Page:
24 July, 2009

Divided Back Era

Divided Back Era (1907-1915)

The greatest number of picture postcards ever printed and shipped to the United States, including the Philippines, was made during this period. During this time, a dividing line was placed at the back of the postcard. The blank space on the left side of the dividing line allowed for messages to be written by the sender, and the name of the addressee and address were written on the right side of the postcard. The picture or face of the postcard covered the entire area and with no border.

Divided Back Era Postcard

Some of the interesting subjects of Philippine postcards during this era are: transportation like the "tranvia" or electric train, early cars, fire engines, railroad trains, carromatas (horse-drawn carts); famous landmarks like the Luneta and Walled City; local and provincial view cards; maritime (commercial, shipping, US ships, river boats); native occupations (vendors, farmers); public and private buildings (churches, schools, hotels); military scenes; bridges; indigenous Filipino community (Igorotes, Moros, Negritos, Aetas); greeting cards, etc.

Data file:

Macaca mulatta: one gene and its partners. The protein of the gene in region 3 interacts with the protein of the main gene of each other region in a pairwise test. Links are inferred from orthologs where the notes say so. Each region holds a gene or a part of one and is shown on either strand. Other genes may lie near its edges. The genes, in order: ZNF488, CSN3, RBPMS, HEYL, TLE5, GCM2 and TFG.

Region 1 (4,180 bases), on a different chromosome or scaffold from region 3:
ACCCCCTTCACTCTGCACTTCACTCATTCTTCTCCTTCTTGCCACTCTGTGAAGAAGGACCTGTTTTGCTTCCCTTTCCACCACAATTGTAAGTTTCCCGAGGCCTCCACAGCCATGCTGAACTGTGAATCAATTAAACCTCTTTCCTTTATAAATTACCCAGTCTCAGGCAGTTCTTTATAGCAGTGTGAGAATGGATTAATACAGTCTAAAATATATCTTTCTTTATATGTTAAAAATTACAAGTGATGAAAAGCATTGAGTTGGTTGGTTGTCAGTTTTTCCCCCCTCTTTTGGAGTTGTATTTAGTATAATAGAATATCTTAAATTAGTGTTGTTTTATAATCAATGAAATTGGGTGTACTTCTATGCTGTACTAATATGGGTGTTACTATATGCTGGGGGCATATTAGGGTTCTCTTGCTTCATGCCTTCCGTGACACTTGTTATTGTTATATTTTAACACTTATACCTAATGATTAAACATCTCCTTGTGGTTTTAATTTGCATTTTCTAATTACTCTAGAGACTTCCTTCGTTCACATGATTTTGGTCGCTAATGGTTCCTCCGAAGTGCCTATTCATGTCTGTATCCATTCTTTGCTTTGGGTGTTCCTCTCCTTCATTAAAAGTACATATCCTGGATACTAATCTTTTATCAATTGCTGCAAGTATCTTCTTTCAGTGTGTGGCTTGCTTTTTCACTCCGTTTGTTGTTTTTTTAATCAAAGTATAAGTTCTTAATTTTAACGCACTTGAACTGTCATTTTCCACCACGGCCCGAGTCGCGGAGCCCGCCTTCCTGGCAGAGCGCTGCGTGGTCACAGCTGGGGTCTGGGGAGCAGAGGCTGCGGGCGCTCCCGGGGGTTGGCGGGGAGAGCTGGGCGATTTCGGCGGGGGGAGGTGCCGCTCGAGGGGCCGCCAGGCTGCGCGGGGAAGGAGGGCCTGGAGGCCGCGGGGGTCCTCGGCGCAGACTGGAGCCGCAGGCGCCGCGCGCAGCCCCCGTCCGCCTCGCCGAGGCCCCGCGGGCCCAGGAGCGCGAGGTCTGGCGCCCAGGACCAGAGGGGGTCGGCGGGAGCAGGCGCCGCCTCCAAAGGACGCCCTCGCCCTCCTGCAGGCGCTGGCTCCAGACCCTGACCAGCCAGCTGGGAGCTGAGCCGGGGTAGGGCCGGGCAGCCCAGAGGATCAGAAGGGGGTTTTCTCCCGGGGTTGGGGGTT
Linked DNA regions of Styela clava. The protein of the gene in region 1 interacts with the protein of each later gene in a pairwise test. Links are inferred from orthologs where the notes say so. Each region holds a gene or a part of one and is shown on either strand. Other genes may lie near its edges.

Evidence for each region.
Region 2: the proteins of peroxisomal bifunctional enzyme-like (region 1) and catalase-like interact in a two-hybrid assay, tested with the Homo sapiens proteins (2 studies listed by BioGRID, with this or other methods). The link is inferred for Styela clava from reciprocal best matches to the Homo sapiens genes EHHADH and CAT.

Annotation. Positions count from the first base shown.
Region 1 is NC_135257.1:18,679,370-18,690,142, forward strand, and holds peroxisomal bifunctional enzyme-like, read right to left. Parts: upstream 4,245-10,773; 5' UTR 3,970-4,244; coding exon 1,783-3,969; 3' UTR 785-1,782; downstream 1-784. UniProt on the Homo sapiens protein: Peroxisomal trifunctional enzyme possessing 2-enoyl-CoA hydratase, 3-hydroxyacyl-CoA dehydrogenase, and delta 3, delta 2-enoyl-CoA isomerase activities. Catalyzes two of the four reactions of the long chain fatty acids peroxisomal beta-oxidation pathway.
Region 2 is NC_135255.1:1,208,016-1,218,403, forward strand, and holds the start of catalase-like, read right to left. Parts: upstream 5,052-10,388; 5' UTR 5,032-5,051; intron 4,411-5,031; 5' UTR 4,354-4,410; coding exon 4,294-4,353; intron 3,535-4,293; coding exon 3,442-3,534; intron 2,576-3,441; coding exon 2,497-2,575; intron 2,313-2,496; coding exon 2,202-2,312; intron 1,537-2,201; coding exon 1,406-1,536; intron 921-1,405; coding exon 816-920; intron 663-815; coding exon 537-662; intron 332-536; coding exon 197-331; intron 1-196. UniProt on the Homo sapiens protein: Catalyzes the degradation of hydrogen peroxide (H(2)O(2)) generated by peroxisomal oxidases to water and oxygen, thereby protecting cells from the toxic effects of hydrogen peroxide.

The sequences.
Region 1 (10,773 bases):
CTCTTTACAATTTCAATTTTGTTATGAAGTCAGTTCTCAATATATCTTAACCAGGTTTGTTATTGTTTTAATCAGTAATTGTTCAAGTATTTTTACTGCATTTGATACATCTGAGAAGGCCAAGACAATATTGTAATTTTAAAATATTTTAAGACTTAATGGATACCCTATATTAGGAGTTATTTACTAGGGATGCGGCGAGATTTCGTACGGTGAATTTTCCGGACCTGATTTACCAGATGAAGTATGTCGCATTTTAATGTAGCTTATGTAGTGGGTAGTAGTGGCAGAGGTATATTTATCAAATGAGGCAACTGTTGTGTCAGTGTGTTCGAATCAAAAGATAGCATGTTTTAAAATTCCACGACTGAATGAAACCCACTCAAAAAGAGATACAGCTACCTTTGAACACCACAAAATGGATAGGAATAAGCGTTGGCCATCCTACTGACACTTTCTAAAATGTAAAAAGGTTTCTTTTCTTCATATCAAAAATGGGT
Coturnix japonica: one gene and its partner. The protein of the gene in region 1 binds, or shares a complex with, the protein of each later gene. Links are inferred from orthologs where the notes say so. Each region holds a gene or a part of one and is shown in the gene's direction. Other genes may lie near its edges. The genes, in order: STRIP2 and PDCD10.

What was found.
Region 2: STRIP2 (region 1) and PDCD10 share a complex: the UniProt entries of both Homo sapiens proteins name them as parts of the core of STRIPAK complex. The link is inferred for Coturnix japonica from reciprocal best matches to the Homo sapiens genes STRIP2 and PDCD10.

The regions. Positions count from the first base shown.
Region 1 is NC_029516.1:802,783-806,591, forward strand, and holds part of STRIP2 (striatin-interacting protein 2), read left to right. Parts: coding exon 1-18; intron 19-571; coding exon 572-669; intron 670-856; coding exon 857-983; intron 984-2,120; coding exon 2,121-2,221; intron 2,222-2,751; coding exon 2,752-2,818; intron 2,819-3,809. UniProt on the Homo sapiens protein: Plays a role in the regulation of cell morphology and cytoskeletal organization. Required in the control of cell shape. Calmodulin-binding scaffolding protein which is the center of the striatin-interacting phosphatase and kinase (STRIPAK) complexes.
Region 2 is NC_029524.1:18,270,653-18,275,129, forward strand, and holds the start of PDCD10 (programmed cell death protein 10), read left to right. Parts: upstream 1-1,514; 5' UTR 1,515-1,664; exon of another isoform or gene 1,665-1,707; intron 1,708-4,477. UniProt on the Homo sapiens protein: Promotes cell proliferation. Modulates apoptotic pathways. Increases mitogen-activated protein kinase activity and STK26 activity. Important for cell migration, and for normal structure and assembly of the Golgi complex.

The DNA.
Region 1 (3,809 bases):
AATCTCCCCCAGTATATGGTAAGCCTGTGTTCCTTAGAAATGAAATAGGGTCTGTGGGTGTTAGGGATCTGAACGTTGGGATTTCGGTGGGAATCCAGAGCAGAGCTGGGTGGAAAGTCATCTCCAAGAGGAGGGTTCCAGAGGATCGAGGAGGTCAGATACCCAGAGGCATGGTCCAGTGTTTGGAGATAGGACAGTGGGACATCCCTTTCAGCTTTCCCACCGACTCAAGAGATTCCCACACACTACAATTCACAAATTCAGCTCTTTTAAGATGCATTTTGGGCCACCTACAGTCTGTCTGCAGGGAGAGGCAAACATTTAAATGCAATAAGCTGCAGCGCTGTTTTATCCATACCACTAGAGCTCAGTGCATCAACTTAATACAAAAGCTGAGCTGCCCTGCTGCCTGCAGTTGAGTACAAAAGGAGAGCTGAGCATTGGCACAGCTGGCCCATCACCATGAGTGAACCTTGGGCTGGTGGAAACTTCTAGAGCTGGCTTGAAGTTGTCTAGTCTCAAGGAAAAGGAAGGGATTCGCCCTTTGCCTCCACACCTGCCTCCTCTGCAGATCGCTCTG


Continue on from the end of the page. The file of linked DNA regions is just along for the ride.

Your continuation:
Postcard Wikipedia Entry

23 July, 2009

Undivided Back Era

Undivided Back Era (1901-1907)

In 1901, the US government finally allowed private printers to use the wording "POST CARD" to be imprinted on the back of privately printed postcards, but postcards still have undivided backs. The lines on the back are only for the name of the addressee and address, and the front or face of this postcard with a small blank space around or below the picture-view area are for a short message or greetings.

Undivided Back Era Postcard

Image Source:
1907 Postcard: Pasig River